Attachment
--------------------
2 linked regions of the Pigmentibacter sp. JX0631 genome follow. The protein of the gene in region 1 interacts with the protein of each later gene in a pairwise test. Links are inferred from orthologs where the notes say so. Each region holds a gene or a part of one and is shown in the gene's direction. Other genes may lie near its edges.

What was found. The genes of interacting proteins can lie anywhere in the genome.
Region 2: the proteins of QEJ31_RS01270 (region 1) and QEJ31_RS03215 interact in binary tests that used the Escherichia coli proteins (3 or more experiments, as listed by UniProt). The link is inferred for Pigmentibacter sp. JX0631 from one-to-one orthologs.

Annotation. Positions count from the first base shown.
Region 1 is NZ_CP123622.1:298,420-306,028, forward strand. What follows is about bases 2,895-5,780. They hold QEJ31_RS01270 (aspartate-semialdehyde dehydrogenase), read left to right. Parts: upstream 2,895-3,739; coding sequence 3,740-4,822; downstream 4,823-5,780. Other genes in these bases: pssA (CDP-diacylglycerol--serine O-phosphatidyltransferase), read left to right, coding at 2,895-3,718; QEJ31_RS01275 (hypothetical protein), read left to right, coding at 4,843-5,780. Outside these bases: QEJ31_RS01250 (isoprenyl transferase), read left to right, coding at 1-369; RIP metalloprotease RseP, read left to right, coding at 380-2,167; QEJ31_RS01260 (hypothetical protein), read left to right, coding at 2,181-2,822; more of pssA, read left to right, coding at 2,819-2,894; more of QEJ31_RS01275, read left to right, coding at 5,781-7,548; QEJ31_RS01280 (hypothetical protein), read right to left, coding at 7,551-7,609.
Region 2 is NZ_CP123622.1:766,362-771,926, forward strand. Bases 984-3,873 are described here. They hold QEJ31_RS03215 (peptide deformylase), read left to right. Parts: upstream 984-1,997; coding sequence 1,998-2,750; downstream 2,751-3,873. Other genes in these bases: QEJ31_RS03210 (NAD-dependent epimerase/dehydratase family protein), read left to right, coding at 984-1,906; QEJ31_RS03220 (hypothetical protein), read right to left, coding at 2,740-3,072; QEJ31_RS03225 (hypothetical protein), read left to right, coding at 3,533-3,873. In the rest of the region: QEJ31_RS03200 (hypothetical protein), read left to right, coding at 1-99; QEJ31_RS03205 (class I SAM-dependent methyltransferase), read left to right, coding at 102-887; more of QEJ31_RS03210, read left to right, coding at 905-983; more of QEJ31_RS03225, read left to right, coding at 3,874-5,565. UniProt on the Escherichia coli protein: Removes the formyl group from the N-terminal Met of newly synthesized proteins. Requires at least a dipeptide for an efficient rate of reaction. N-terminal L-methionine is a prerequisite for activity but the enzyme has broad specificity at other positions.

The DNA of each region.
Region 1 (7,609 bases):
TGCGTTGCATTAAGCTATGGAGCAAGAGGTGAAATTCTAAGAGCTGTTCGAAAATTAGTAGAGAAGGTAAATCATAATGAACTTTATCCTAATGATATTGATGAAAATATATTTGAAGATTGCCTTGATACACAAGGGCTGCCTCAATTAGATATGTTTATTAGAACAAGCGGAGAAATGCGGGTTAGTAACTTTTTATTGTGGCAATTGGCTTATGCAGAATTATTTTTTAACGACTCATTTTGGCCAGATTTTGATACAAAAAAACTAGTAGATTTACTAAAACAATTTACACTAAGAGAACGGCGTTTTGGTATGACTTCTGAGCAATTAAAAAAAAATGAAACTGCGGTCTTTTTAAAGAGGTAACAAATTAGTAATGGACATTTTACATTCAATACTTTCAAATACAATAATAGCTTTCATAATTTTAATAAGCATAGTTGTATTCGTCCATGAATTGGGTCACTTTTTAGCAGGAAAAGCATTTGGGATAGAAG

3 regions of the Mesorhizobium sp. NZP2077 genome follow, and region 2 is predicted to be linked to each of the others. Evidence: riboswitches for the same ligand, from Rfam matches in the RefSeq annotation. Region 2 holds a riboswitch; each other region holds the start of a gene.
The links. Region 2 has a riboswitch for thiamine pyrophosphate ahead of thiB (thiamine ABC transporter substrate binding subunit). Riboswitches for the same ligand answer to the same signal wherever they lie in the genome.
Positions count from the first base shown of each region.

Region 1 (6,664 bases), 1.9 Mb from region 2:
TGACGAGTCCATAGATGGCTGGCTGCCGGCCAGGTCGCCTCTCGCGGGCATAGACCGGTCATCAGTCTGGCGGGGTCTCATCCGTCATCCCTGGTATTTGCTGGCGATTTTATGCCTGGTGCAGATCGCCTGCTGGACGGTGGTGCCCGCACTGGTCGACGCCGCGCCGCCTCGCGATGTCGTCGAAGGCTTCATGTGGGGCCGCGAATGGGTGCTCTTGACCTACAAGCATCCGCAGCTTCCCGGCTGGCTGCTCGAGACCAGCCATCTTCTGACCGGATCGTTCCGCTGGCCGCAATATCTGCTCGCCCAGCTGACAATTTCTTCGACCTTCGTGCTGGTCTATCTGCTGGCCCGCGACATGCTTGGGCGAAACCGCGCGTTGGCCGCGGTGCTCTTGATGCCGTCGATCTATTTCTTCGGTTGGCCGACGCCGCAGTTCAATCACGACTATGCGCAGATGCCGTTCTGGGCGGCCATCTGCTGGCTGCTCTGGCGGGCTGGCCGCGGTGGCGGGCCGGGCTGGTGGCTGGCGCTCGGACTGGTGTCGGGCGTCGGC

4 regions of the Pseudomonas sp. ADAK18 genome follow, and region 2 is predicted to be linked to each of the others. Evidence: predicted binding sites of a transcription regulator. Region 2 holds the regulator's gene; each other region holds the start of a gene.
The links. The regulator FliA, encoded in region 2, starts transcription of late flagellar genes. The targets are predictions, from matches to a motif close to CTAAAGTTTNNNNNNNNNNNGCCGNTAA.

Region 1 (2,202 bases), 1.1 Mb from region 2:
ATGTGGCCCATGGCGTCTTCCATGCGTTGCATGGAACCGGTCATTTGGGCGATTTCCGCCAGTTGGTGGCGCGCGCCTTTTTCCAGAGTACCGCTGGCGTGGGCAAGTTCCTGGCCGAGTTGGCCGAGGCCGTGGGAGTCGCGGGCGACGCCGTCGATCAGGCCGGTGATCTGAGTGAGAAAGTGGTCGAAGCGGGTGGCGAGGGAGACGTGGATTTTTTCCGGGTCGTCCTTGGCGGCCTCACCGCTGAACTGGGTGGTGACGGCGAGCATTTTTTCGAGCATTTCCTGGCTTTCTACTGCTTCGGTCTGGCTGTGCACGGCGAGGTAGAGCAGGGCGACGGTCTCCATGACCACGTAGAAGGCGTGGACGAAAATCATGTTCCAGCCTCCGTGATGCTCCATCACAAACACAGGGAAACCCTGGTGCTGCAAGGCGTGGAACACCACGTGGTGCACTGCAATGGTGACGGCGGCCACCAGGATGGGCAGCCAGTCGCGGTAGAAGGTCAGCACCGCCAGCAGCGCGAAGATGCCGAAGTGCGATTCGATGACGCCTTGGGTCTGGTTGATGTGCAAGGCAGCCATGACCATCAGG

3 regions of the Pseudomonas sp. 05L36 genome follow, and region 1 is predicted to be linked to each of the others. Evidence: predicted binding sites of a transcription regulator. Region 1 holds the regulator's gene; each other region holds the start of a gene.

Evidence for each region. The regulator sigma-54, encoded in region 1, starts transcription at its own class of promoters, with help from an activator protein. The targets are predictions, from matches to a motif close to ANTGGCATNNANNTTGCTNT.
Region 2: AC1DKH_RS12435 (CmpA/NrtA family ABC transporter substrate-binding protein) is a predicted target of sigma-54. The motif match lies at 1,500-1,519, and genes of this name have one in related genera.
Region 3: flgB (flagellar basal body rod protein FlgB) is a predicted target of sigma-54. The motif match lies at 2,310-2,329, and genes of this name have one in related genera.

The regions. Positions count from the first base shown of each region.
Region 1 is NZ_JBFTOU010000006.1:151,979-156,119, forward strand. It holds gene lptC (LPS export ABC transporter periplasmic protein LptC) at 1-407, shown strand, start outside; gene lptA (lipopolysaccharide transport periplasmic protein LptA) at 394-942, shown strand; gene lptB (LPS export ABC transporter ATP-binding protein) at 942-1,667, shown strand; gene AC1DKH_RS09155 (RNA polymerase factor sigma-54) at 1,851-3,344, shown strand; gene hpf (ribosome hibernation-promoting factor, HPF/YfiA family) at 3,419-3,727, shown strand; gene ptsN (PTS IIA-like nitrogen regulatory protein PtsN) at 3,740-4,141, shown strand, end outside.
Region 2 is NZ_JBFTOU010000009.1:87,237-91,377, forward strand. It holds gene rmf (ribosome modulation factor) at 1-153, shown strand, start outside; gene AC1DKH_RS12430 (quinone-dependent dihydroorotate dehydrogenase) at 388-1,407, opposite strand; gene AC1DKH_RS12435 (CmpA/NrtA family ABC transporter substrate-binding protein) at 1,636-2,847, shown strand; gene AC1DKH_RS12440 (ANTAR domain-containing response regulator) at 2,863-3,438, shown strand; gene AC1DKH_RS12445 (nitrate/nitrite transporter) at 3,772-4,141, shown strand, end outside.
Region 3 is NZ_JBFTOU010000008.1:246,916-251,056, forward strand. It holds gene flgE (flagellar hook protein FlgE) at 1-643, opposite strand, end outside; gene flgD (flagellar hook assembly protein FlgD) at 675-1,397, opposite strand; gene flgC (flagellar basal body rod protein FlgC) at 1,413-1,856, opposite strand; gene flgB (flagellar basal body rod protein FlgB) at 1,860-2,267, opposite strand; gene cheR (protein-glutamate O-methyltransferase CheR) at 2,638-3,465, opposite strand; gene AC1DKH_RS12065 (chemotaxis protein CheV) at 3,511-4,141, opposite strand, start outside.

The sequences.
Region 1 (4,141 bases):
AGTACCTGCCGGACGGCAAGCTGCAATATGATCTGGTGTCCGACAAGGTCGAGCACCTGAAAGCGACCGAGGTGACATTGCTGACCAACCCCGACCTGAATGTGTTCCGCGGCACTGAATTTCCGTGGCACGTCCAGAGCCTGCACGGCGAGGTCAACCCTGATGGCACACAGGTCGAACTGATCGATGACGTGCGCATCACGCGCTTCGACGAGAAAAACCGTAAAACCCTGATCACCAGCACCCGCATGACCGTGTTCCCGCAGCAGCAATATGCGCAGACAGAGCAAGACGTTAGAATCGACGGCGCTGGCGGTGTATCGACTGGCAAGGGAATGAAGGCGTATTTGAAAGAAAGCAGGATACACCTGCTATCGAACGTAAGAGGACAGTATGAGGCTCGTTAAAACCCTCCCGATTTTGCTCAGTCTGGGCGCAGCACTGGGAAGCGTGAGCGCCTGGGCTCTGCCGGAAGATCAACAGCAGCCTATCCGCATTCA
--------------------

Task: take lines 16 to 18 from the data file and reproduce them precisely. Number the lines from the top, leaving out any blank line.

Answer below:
The links. The regulator FliA, encoded in region 2, starts transcription of late flagellar genes. The targets are predictions, from matches to a motif close to CTAAAGTTTNNNNNNNNNNNGCCGNTAA.

Region 1 (2,202 bases), 1.1 Mb from region 2:
ATGTGGCCCATGGCGTCTTCCATGCGTTGCATGGAACCGGTCATTTGGGCGATTTCCGCCAGTTGGTGGCGCGCGCCTTTTTCCAGAGTACCGCTGGCGTGGGCAAGTTCCTGGCCGAGTTGGCCGAGGCCGTGGGAGTCGCGGGCGACGCCGTCGATCAGGCCGGTGATCTGAGTGAGAAAGTGGTCGAAGCGGGTGGCGAGGGAGACGTGGATTTTTTCCGGGTCGTCCTTGGCGGCCTCACCGCTGAACTGGGTGGTGACGGCGAGCATTTTTTCGAGCATTTCCTGGCTTTCTACTGCTTCGGTCTGGCTGTGCACGGCGAGGTAGAGCAGGGCGACGGTCTCCATGACCACGTAGAAGGCGTGGACGAAAATCATGTTCCAGCCTCCGTGATGCTCCATCACAAACACAGGGAAACCCTGGTGCTGCAAGGCGTGGAACACCACGTGGTGCACTGCAATGGTGACGGCGGCCACCAGGATGGGCAGCCAGTCGCGGTAGAAGGTCAGCACCGCCAGCAGCGCGAAGATGCCGAAGTGCGATTCGATGACGCCTTGGGTCTGGTTGATGTGCAAGGCAGCCATGACCATCAGG